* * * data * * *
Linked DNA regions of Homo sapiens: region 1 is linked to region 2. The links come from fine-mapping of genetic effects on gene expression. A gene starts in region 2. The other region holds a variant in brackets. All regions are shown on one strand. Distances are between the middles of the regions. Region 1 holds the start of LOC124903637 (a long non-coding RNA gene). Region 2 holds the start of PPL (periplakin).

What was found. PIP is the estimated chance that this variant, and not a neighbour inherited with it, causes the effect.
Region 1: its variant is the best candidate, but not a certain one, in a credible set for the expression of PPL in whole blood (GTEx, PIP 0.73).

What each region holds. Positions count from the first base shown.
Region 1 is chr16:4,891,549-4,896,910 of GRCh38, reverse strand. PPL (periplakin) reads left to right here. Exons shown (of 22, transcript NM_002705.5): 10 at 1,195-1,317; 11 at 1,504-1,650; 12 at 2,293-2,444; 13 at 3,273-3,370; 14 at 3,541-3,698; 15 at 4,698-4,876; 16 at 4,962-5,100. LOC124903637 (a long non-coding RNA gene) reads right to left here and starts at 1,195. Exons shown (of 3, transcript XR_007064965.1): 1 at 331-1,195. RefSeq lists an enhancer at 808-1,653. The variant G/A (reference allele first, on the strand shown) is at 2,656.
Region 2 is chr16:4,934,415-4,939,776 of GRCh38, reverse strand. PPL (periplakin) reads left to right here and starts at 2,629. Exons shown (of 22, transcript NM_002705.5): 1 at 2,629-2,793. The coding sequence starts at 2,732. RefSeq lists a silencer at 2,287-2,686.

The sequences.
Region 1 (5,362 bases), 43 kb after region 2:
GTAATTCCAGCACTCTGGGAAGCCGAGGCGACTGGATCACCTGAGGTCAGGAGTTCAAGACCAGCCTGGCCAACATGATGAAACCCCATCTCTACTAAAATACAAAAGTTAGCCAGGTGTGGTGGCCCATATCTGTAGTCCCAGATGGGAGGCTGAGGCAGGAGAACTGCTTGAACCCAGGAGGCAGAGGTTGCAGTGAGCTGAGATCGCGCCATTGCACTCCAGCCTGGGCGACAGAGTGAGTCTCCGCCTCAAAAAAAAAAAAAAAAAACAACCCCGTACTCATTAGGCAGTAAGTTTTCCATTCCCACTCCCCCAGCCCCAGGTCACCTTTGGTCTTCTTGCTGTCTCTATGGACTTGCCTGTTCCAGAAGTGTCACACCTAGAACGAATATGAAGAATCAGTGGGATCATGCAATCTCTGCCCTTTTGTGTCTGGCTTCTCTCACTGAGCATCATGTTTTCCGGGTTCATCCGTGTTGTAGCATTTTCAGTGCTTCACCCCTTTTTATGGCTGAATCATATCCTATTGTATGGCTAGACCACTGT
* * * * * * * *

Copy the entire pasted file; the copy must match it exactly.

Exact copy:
Linked DNA regions of Homo sapiens: region 1 is linked to region 2. The links come from fine-mapping of genetic effects on gene expression. A gene starts in region 2. The other region holds a variant in brackets. All regions are shown on one strand. Distances are between the middles of the regions. Region 1 holds the start of LOC124903637 (a long non-coding RNA gene). Region 2 holds the start of PPL (periplakin).

What was found. PIP is the estimated chance that this variant, and not a neighbour inherited with it, causes the effect.
Region 1: its variant is the best candidate, but not a certain one, in a credible set for the expression of PPL in whole blood (GTEx, PIP 0.73).

What each region holds. Positions count from the first base shown.
Region 1 is chr16:4,891,549-4,896,910 of GRCh38, reverse strand. PPL (periplakin) reads left to right here. Exons shown (of 22, transcript NM_002705.5): 10 at 1,195-1,317; 11 at 1,504-1,650; 12 at 2,293-2,444; 13 at 3,273-3,370; 14 at 3,541-3,698; 15 at 4,698-4,876; 16 at 4,962-5,100. LOC124903637 (a long non-coding RNA gene) reads right to left here and starts at 1,195. Exons shown (of 3, transcript XR_007064965.1): 1 at 331-1,195. RefSeq lists an enhancer at 808-1,653. The variant G/A (reference allele first, on the strand shown) is at 2,656.
Region 2 is chr16:4,934,415-4,939,776 of GRCh38, reverse strand. PPL (periplakin) reads left to right here and starts at 2,629. Exons shown (of 22, transcript NM_002705.5): 1 at 2,629-2,793. The coding sequence starts at 2,732. RefSeq lists a silencer at 2,287-2,686.

The sequences.
Region 1 (5,362 bases), 43 kb after region 2:
GTAATTCCAGCACTCTGGGAAGCCGAGGCGACTGGATCACCTGAGGTCAGGAGTTCAAGACCAGCCTGGCCAACATGATGAAACCCCATCTCTACTAAAATACAAAAGTTAGCCAGGTGTGGTGGCCCATATCTGTAGTCCCAGATGGGAGGCTGAGGCAGGAGAACTGCTTGAACCCAGGAGGCAGAGGTTGCAGTGAGCTGAGATCGCGCCATTGCACTCCAGCCTGGGCGACAGAGTGAGTCTCCGCCTCAAAAAAAAAAAAAAAAAACAACCCCGTACTCATTAGGCAGTAAGTTTTCCATTCCCACTCCCCCAGCCCCAGGTCACCTTTGGTCTTCTTGCTGTCTCTATGGACTTGCCTGTTCCAGAAGTGTCACACCTAGAACGAATATGAAGAATCAGTGGGATCATGCAATCTCTGCCCTTTTGTGTCTGGCTTCTCTCACTGAGCATCATGTTTTCCGGGTTCATCCGTGTTGTAGCATTTTCAGTGCTTCACCCCTTTTTATGGCTGAATCATATCCTATTGTATGGCTAGACCACTGT